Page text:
bmi

The Difference Between Muscular Weight Gain and Fat

The HealthGal Health Guide March 31, 2010
  • U.S. ice dancer Tanith Belbin looks a bit different than the competitor we saw four years ago at the 2006 Olympics in Turin.  She looks a bit curvier and wholesome.  What happened?  She gained ten pounds.  And she is now sharing her own private struggle with eating.

     

    She was apparently feeling incredibly challenged to keep her weight in check while in preparation for the 2006 Olympics, so she dieted and literally "ate nothing" and still did not lose weight.  That's amazing, considering her daily workouts and the amount of calories an athlete of her caliber typically burns.  But the reality is that your metabolism will often balk at extreme dieting and your body's response will be to try and defy your low calorie consumption.  For an Olympic contender that can also mean fatigue, mood swings, stress, and emotions that can defy your physical efforts and drain your competitive energies.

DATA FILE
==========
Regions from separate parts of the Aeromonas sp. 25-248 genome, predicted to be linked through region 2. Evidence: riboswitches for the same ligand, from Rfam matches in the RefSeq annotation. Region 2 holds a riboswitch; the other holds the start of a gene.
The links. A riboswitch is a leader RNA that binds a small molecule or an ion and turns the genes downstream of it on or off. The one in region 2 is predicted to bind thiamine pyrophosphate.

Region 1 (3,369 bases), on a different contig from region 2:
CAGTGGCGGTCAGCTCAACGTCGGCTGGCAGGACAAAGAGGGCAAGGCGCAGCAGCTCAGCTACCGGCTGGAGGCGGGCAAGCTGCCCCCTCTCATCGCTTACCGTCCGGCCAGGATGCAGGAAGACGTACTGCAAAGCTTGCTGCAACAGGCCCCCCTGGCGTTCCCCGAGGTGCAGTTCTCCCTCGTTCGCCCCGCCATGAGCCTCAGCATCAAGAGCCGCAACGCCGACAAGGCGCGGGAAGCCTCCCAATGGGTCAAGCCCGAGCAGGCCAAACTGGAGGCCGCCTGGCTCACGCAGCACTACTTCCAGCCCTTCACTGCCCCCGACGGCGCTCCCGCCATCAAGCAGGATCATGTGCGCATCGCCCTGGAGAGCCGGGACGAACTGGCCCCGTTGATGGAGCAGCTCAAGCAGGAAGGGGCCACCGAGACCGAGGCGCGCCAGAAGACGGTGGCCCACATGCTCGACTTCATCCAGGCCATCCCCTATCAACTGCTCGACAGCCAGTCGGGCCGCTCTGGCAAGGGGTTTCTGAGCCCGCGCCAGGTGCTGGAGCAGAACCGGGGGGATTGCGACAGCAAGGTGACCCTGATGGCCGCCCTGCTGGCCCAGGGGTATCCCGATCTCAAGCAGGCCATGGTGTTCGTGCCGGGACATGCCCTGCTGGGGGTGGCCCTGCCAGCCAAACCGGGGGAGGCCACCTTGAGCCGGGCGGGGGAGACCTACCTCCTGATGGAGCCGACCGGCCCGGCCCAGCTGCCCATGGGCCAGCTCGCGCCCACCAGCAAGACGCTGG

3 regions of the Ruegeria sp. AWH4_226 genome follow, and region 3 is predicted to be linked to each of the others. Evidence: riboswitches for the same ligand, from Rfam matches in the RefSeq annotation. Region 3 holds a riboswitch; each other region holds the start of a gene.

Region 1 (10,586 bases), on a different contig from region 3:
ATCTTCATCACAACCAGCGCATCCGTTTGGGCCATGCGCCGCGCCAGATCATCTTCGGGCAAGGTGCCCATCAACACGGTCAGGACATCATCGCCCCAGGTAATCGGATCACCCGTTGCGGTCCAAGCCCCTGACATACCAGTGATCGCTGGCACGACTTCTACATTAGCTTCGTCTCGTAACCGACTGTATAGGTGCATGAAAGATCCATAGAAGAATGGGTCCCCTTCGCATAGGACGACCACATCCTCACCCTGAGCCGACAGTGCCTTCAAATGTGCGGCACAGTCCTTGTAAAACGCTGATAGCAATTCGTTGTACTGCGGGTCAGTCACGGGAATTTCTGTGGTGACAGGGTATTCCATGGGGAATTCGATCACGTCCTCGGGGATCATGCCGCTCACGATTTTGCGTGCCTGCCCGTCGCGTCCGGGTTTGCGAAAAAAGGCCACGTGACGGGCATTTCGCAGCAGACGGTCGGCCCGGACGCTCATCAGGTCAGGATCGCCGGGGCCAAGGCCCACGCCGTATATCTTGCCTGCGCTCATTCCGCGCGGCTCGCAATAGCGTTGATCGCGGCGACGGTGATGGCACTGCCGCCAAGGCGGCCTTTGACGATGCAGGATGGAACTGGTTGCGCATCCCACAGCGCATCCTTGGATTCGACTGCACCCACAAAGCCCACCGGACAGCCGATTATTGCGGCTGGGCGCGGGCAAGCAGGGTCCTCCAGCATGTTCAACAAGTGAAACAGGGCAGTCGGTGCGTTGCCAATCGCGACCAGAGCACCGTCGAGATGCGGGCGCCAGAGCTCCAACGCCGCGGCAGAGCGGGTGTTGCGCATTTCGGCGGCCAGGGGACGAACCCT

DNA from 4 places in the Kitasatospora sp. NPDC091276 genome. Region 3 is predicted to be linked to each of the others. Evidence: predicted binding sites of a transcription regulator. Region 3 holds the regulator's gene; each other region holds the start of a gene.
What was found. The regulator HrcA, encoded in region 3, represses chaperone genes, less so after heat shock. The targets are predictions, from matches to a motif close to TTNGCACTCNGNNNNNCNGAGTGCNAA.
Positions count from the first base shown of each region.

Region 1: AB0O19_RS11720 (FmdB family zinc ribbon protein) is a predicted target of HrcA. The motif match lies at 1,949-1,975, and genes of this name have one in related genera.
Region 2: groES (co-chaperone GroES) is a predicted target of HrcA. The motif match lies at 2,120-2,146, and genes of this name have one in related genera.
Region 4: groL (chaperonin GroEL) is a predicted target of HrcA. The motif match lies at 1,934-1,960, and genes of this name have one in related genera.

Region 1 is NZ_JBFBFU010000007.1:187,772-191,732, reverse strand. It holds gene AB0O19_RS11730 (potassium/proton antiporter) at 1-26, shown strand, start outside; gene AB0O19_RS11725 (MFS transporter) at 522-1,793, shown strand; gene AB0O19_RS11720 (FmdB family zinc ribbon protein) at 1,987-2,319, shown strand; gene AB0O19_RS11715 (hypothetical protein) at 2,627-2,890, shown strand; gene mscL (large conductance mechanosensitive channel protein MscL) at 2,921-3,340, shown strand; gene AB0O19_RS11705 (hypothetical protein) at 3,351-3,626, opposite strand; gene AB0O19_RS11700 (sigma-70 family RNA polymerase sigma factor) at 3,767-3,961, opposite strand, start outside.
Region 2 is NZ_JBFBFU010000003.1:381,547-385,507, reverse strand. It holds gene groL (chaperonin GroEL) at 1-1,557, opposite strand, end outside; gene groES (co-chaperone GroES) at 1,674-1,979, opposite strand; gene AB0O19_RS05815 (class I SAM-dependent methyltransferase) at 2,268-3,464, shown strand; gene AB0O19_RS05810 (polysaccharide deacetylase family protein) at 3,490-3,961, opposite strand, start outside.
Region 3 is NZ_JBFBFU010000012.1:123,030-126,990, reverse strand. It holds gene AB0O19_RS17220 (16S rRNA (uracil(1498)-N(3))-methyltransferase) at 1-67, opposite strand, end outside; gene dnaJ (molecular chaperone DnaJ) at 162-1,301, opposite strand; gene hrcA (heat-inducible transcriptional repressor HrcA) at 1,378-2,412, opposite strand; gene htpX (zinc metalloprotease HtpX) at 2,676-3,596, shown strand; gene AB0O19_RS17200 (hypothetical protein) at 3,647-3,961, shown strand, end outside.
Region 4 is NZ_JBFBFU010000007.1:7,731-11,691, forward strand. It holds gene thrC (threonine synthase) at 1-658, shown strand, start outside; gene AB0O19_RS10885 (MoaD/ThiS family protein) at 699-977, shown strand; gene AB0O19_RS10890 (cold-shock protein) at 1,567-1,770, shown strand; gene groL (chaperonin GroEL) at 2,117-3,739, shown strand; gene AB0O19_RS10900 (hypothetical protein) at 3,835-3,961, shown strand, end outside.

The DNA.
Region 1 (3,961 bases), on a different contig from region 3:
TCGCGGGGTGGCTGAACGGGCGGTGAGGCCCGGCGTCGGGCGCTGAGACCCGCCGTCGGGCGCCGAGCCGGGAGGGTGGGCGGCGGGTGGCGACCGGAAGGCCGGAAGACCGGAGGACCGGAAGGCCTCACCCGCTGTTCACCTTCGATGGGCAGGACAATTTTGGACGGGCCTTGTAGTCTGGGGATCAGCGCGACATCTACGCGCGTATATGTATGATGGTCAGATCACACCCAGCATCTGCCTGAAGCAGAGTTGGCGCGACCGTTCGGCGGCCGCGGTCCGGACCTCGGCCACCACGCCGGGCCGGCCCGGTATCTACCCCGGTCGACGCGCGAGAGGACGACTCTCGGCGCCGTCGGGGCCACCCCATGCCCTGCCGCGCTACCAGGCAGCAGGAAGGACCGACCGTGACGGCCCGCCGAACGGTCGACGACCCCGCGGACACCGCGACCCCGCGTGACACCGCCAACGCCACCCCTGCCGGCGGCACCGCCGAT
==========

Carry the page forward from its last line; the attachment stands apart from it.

Lucky for Belbin she brought in some new coaches in 2008 and the first suggestion was for Belbin to actually gain weight.  She was very resistant at first but finally agreed to change her eating patterns and food choices.  The net result was muscular weight gain, which is now credited with allowing her to have better skating lifts and superior energy levels.  Her partner credits the new muscularity with making his job to lift her easier.  She now has the strength to assist significantly in the lift and hold part of their skating program.  Though they ultimately placed fourth in this year's Olympics, their routine was dazzling and exhibited her incredible strength and endurance.

     

    The lesson to all of us is that anyone who wants to be healthy and physically active has to eat the right foods in the right amounts to fuel their physical efforts.  And muscle mass is the right kind of weight to gain when you are trying to achieve a healthier stronger physique.  If you feel that you need help with a diet gone awry, consider a consultation with a trainer and dietician or nutritionist.  Remember even one meeting with a professional can help give you good information and the education you may need.